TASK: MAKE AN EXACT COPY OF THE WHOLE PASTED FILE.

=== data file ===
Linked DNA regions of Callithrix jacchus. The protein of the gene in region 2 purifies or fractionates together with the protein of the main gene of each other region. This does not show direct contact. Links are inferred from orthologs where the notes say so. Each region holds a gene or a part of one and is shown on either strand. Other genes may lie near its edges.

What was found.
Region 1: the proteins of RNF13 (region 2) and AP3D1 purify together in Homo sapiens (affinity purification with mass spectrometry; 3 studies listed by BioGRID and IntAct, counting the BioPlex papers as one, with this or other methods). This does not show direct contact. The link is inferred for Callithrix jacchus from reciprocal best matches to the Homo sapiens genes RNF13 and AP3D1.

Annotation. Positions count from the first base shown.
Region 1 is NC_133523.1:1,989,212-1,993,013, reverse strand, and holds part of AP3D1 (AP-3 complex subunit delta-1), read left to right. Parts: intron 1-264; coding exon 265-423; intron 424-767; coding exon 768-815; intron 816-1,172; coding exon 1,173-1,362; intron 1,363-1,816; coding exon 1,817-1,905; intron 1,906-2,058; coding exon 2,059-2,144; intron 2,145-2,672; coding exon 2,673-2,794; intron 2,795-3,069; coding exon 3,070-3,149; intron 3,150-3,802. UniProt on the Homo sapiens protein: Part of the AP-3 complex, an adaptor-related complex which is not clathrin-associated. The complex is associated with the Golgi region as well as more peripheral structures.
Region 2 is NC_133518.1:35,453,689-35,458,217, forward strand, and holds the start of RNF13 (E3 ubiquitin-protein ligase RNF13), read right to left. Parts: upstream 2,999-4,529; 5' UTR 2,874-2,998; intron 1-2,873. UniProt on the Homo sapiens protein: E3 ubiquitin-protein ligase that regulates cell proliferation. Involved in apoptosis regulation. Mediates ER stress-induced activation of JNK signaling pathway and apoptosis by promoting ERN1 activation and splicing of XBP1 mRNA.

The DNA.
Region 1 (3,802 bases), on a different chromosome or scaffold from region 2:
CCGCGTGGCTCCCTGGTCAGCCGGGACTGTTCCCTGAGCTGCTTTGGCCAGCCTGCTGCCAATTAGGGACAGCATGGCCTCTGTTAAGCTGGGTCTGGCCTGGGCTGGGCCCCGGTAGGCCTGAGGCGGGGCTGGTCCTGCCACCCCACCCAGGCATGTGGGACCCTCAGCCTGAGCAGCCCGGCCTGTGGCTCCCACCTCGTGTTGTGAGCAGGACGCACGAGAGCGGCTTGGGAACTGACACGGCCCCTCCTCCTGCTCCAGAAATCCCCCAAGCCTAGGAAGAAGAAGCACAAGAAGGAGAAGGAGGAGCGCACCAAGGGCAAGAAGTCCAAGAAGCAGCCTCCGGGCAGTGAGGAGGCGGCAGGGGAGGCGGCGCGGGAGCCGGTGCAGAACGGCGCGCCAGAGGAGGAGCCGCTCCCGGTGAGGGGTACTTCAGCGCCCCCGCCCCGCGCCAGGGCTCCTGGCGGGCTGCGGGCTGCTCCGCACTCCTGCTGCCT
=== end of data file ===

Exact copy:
Linked DNA regions of Callithrix jacchus. The protein of the gene in region 2 purifies or fractionates together with the protein of the main gene of each other region. This does not show direct contact. Links are inferred from orthologs where the notes say so. Each region holds a gene or a part of one and is shown on either strand. Other genes may lie near its edges.

What was found.
Region 1: the proteins of RNF13 (region 2) and AP3D1 purify together in Homo sapiens (affinity purification with mass spectrometry; 3 studies listed by BioGRID and IntAct, counting the BioPlex papers as one, with this or other methods). This does not show direct contact. The link is inferred for Callithrix jacchus from reciprocal best matches to the Homo sapiens genes RNF13 and AP3D1.

Annotation. Positions count from the first base shown.
Region 1 is NC_133523.1:1,989,212-1,993,013, reverse strand, and holds part of AP3D1 (AP-3 complex subunit delta-1), read left to right. Parts: intron 1-264; coding exon 265-423; intron 424-767; coding exon 768-815; intron 816-1,172; coding exon 1,173-1,362; intron 1,363-1,816; coding exon 1,817-1,905; intron 1,906-2,058; coding exon 2,059-2,144; intron 2,145-2,672; coding exon 2,673-2,794; intron 2,795-3,069; coding exon 3,070-3,149; intron 3,150-3,802. UniProt on the Homo sapiens protein: Part of the AP-3 complex, an adaptor-related complex which is not clathrin-associated. The complex is associated with the Golgi region as well as more peripheral structures.
Region 2 is NC_133518.1:35,453,689-35,458,217, forward strand, and holds the start of RNF13 (E3 ubiquitin-protein ligase RNF13), read right to left. Parts: upstream 2,999-4,529; 5' UTR 2,874-2,998; intron 1-2,873. UniProt on the Homo sapiens protein: E3 ubiquitin-protein ligase that regulates cell proliferation. Involved in apoptosis regulation. Mediates ER stress-induced activation of JNK signaling pathway and apoptosis by promoting ERN1 activation and splicing of XBP1 mRNA.

The DNA.
Region 1 (3,802 bases), on a different chromosome or scaffold from region 2:
CCGCGTGGCTCCCTGGTCAGCCGGGACTGTTCCCTGAGCTGCTTTGGCCAGCCTGCTGCCAATTAGGGACAGCATGGCCTCTGTTAAGCTGGGTCTGGCCTGGGCTGGGCCCCGGTAGGCCTGAGGCGGGGCTGGTCCTGCCACCCCACCCAGGCATGTGGGACCCTCAGCCTGAGCAGCCCGGCCTGTGGCTCCCACCTCGTGTTGTGAGCAGGACGCACGAGAGCGGCTTGGGAACTGACACGGCCCCTCCTCCTGCTCCAGAAATCCCCCAAGCCTAGGAAGAAGAAGCACAAGAAGGAGAAGGAGGAGCGCACCAAGGGCAAGAAGTCCAAGAAGCAGCCTCCGGGCAGTGAGGAGGCGGCAGGGGAGGCGGCGCGGGAGCCGGTGCAGAACGGCGCGCCAGAGGAGGAGCCGCTCCCGGTGAGGGGTACTTCAGCGCCCCCGCCCCGCGCCAGGGCTCCTGGCGGGCTGCGGGCTGCTCCGCACTCCTGCTGCCT